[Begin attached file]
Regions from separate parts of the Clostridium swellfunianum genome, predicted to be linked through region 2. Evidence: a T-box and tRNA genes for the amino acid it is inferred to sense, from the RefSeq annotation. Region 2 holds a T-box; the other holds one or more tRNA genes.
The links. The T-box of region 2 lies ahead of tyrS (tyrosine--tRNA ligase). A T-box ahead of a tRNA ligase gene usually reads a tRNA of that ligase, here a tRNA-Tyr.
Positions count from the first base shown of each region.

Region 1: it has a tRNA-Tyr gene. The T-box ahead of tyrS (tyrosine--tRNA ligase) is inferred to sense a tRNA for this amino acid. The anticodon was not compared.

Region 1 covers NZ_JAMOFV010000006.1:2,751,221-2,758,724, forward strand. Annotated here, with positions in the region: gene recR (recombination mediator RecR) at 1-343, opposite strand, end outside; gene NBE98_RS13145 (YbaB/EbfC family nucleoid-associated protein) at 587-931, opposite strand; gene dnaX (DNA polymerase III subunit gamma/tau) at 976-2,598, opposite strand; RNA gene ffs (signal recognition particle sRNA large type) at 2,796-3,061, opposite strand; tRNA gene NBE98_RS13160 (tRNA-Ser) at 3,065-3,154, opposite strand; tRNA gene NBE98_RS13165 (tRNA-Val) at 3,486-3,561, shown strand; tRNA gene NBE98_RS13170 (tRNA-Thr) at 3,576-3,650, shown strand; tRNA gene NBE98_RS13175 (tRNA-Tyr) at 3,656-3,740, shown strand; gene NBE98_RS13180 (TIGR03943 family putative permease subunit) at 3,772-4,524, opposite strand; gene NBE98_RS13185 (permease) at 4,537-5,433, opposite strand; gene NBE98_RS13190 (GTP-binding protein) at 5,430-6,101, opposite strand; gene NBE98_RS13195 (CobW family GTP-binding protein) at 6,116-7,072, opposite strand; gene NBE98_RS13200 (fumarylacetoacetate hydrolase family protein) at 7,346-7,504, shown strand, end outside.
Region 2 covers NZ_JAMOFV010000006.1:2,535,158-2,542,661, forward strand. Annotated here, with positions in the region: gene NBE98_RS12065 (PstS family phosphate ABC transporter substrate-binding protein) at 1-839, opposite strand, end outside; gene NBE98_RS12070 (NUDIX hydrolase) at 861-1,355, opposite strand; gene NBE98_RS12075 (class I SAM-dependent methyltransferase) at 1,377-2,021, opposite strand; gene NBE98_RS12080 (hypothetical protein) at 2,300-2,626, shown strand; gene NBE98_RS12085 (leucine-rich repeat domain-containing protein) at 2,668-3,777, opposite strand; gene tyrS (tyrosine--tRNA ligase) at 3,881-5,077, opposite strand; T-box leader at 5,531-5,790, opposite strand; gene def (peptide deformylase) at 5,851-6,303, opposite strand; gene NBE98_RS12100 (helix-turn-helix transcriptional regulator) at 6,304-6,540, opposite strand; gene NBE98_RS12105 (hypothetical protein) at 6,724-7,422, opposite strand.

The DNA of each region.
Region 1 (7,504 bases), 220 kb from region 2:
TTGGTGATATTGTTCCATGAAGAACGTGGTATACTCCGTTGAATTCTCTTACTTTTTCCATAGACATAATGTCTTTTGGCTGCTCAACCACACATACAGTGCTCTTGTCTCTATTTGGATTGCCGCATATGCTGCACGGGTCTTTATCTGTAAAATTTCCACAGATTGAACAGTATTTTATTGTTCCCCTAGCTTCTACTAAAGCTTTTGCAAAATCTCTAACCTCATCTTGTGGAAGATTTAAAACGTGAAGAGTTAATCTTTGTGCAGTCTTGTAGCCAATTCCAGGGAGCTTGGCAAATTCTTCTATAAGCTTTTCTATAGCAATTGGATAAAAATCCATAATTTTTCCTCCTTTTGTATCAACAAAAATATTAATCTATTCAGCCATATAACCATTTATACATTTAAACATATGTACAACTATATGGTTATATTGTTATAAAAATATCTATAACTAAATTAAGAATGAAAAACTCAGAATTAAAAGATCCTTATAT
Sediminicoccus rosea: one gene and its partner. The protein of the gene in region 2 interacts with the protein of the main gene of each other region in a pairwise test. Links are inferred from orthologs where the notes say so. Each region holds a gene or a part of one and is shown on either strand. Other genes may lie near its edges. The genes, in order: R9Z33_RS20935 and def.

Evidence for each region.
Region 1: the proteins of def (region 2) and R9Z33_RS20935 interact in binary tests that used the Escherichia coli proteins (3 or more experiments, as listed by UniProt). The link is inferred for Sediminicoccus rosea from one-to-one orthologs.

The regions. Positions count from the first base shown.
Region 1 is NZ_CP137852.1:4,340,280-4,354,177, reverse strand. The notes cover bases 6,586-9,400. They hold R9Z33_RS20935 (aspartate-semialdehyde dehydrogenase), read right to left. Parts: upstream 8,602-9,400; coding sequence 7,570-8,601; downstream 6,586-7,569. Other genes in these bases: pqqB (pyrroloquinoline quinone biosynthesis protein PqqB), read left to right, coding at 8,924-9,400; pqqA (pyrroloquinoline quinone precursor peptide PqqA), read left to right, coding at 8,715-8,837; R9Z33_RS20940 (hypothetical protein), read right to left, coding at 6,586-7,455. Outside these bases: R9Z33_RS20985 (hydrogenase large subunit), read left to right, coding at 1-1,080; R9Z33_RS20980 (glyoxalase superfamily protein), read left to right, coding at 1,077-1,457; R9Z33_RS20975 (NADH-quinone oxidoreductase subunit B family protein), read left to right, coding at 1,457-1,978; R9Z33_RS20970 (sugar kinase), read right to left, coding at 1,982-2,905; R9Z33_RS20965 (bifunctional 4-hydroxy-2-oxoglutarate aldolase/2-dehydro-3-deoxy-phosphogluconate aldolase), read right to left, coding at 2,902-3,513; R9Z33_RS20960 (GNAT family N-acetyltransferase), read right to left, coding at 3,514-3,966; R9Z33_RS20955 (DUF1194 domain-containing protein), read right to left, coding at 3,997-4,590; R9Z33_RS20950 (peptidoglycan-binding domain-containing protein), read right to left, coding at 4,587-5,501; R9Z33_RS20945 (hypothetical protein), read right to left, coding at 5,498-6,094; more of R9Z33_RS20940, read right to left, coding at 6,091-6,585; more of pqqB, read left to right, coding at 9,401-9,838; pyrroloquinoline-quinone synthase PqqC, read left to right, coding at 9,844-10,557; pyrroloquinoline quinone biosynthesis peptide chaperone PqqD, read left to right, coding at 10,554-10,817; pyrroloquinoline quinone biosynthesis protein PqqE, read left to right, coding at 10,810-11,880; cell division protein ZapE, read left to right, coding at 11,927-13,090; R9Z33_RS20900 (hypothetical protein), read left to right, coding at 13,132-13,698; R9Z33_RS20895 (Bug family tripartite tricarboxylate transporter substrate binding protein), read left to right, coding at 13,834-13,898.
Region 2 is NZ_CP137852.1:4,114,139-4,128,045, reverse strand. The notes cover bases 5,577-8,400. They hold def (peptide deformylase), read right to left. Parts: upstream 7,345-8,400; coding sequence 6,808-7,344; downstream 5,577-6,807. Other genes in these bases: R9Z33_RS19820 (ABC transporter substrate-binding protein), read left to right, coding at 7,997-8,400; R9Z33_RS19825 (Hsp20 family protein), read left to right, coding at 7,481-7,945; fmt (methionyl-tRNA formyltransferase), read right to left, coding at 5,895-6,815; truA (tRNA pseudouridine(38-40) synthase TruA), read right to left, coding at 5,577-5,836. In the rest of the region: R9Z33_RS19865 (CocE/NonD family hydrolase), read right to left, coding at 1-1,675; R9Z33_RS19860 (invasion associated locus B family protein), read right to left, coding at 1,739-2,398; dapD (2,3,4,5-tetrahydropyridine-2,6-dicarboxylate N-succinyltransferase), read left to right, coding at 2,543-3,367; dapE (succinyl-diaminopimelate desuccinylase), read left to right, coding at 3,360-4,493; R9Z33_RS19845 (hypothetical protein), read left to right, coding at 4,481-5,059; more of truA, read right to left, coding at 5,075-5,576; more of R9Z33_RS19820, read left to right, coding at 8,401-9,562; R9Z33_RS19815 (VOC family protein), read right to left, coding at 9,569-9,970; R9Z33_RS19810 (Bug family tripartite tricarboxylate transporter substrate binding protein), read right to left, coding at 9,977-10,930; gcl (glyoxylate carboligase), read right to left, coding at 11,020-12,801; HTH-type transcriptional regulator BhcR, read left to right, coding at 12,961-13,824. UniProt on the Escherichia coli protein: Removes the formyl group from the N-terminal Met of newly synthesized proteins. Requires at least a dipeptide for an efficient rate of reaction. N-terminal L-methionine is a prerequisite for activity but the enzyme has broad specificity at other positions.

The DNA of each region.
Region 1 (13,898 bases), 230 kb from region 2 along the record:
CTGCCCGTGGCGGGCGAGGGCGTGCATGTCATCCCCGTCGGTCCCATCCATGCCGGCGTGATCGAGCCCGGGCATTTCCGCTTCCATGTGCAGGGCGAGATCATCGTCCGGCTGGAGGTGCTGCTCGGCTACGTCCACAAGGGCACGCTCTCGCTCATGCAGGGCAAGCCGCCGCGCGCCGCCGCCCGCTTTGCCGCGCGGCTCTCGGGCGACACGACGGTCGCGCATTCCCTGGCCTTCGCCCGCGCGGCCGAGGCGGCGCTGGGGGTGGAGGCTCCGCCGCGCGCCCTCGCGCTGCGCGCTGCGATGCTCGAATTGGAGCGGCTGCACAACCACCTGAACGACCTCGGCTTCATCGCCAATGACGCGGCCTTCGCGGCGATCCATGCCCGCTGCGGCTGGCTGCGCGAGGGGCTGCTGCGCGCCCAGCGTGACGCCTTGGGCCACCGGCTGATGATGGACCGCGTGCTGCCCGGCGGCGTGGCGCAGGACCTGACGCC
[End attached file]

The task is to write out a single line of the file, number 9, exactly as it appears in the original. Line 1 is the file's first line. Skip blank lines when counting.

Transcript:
TTGGTGATATTGTTCCATGAAGAACGTGGTATACTCCGTTGAATTCTCTTACTTTTTCCATAGACATAATGTCTTTTGGCTGCTCAACCACACATACAGTGCTCTTGTCTCTATTTGGATTGCCGCATATGCTGCACGGGTCTTTATCTGTAAAATTTCCACAGATTGAACAGTATTTTATTGTTCCCCTAGCTTCTACTAAAGCTTTTGCAAAATCTCTAACCTCATCTTGTGGAAGATTTAAAACGTGAAGAGTTAATCTTTGTGCAGTCTTGTAGCCAATTCCAGGGAGCTTGGCAAATTCTTCTATAAGCTTTTCTATAGCAATTGGATAAAAATCCATAATTTTTCCTCCTTTTGTATCAACAAAAATATTAATCTATTCAGCCATATAACCATTTATACATTTAAACATATGTACAACTATATGGTTATATTGTTATAAAAATATCTATAACTAAATTAAGAATGAAAAACTCAGAATTAAAAGATCCTTATAT